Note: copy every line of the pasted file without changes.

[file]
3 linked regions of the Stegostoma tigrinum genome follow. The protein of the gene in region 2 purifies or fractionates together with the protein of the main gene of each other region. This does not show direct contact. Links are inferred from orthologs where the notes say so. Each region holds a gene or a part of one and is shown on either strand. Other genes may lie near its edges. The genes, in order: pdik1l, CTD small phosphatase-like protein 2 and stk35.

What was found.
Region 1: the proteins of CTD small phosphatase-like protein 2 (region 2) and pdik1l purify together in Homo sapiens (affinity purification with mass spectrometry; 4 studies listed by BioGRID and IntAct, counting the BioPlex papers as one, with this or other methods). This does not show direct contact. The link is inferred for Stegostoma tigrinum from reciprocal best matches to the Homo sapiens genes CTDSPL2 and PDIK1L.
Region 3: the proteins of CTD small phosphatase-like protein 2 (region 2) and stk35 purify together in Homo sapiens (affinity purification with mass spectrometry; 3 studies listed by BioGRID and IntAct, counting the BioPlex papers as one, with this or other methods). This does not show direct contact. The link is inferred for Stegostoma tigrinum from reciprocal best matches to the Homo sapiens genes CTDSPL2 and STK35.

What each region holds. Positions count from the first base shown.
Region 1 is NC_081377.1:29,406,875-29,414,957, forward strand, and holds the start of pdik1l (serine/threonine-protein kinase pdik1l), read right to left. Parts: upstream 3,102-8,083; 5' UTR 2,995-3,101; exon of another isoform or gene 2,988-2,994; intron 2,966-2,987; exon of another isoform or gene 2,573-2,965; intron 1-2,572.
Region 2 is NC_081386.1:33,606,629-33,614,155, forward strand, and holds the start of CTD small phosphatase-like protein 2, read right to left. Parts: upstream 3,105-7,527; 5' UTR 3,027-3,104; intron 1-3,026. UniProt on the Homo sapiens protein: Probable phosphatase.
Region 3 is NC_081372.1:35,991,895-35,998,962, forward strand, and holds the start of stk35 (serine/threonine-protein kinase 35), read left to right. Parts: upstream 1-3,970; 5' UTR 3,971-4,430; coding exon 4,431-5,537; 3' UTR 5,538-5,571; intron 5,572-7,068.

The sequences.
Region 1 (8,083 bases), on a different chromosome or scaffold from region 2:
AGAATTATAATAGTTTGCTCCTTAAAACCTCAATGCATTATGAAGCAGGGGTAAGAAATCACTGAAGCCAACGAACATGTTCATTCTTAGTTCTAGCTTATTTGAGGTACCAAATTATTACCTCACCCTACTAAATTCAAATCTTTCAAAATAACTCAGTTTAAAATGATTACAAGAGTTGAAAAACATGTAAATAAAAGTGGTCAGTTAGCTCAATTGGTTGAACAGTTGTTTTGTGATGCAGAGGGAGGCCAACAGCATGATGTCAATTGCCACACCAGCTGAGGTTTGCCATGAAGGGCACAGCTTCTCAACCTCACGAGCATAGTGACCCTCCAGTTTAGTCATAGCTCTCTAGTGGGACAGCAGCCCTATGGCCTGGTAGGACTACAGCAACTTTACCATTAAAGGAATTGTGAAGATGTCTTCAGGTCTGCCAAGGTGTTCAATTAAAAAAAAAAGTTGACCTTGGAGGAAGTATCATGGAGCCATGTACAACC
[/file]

3 linked regions of the Stegostoma tigrinum genome follow. The protein of the gene in region 2 purifies or fractionates together with the protein of the main gene of each other region. This does not show direct contact. Links are inferred from orthologs where the notes say so. Each region holds a gene or a part of one and is shown on either strand. Other genes may lie near its edges. The genes, in order: pdik1l, CTD small phosphatase-like protein 2 and stk35.

What was found.
Region 1: the proteins of CTD small phosphatase-like protein 2 (region 2) and pdik1l purify together in Homo sapiens (affinity purification with mass spectrometry; 4 studies listed by BioGRID and IntAct, counting the BioPlex papers as one, with this or other methods). This does not show direct contact. The link is inferred for Stegostoma tigrinum from reciprocal best matches to the Homo sapiens genes CTDSPL2 and PDIK1L.
Region 3: the proteins of CTD small phosphatase-like protein 2 (region 2) and stk35 purify together in Homo sapiens (affinity purification with mass spectrometry; 3 studies listed by BioGRID and IntAct, counting the BioPlex papers as one, with this or other methods). This does not show direct contact. The link is inferred for Stegostoma tigrinum from reciprocal best matches to the Homo sapiens genes CTDSPL2 and STK35.

What each region holds. Positions count from the first base shown.
Region 1 is NC_081377.1:29,406,875-29,414,957, forward strand, and holds the start of pdik1l (serine/threonine-protein kinase pdik1l), read right to left. Parts: upstream 3,102-8,083; 5' UTR 2,995-3,101; exon of another isoform or gene 2,988-2,994; intron 2,966-2,987; exon of another isoform or gene 2,573-2,965; intron 1-2,572.
Region 2 is NC_081386.1:33,606,629-33,614,155, forward strand, and holds the start of CTD small phosphatase-like protein 2, read right to left. Parts: upstream 3,105-7,527; 5' UTR 3,027-3,104; intron 1-3,026. UniProt on the Homo sapiens protein: Probable phosphatase.
Region 3 is NC_081372.1:35,991,895-35,998,962, forward strand, and holds the start of stk35 (serine/threonine-protein kinase 35), read left to right. Parts: upstream 1-3,970; 5' UTR 3,971-4,430; coding exon 4,431-5,537; 3' UTR 5,538-5,571; intron 5,572-7,068.

The sequences.
Region 1 (8,083 bases), on a different chromosome or scaffold from region 2:
AGAATTATAATAGTTTGCTCCTTAAAACCTCAATGCATTATGAAGCAGGGGTAAGAAATCACTGAAGCCAACGAACATGTTCATTCTTAGTTCTAGCTTATTTGAGGTACCAAATTATTACCTCACCCTACTAAATTCAAATCTTTCAAAATAACTCAGTTTAAAATGATTACAAGAGTTGAAAAACATGTAAATAAAAGTGGTCAGTTAGCTCAATTGGTTGAACAGTTGTTTTGTGATGCAGAGGGAGGCCAACAGCATGATGTCAATTGCCACACCAGCTGAGGTTTGCCATGAAGGGCACAGCTTCTCAACCTCACGAGCATAGTGACCCTCCAGTTTAGTCATAGCTCTCTAGTGGGACAGCAGCCCTATGGCCTGGTAGGACTACAGCAACTTTACCATTAAAGGAATTGTGAAGATGTCTTCAGGTCTGCCAAGGTGTTCAATTAAAAAAAAAAGTTGACCTTGGAGGAAGTATCATGGAGCCATGTACAACC